Hiring a private, in-home child care provider can be a great investment for many families, but it does require a significant amount of tedious work during the hiring process. After sifting through a number of resumes, conducting interviews and talking to references, parents usually aren’t eager to repeat the process unless absolutely necessary. High nanny turnover rates can also wreak havoc on a child’s routine, and it can be very upsetting for a child to lose a beloved caregiver. For parents who also happen to be nanny employers, the best course of action is to hold onto the high-quality private caregiver they’ve already hired in order to provide children with consistency and avoid household disruptions. The key to reducing nanny turnover, in many cases, is simply providing a good environment in which to work.
In single parent households with an employed parent or households in which both parents are employed outside of the home, child care costs can make up a significant portion of the monthly budget. For lower income families, expenses related to childcare can be prohibitive, but there are programs available which provide some financial assistance for child care fees to eligible families. The average cost of center-based care in the United States is $11,666 per year, but costs do vary from state to state. Depending upon the state in which a lower-income family resides, costs may range from a low of $3,582 to a high of $18.773. The higher end of this scale can make up the majority of a worker’s income if they’re employed full-time in a minimum wage position. For these families, the services of child care assistance programs on the local, state and federal level may be the only way of making such employment financially feasible.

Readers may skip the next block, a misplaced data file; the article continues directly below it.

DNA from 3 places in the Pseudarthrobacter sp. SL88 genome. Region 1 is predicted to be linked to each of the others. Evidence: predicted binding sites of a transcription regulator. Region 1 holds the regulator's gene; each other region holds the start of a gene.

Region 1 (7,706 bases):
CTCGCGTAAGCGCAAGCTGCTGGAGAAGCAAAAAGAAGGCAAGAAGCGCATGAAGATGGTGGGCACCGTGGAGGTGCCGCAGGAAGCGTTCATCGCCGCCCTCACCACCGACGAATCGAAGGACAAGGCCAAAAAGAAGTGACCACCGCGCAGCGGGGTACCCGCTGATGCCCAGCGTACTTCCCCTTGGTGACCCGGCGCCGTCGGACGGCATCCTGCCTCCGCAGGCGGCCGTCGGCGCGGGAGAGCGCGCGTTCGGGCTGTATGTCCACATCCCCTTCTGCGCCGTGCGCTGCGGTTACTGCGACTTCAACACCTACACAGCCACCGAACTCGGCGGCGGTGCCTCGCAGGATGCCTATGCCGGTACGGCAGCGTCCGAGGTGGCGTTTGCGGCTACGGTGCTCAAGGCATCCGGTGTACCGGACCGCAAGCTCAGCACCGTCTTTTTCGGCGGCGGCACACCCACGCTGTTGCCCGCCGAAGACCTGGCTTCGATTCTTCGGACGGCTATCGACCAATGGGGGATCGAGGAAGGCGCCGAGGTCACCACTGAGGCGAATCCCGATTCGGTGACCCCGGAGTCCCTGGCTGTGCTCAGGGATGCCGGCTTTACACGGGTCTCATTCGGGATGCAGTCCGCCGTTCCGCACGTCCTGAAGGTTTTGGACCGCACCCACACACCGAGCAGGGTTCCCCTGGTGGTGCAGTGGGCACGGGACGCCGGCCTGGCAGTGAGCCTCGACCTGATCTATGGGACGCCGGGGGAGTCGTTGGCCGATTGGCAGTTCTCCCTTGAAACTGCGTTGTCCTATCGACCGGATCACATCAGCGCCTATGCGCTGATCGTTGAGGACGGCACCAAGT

Standalone preschool programs provide young children with essential early childhood education, but may only run for part of the day, which can present a problem for working parents who also need full-time childcare. When there’s more than one child in the family, even full-day preschool programs create the need for multiple stops if there are no daycare facilities for younger children. For many parents, a daycare which also features a preschool program can solve several problems at once, but it’s only truly effective if children are receiving the preschool attention they need in order to thrive. Choosing a daycare with a great preschool program is important, but doing so can be a complicated task for parents who aren’t sure what they should be looking for in a quality program.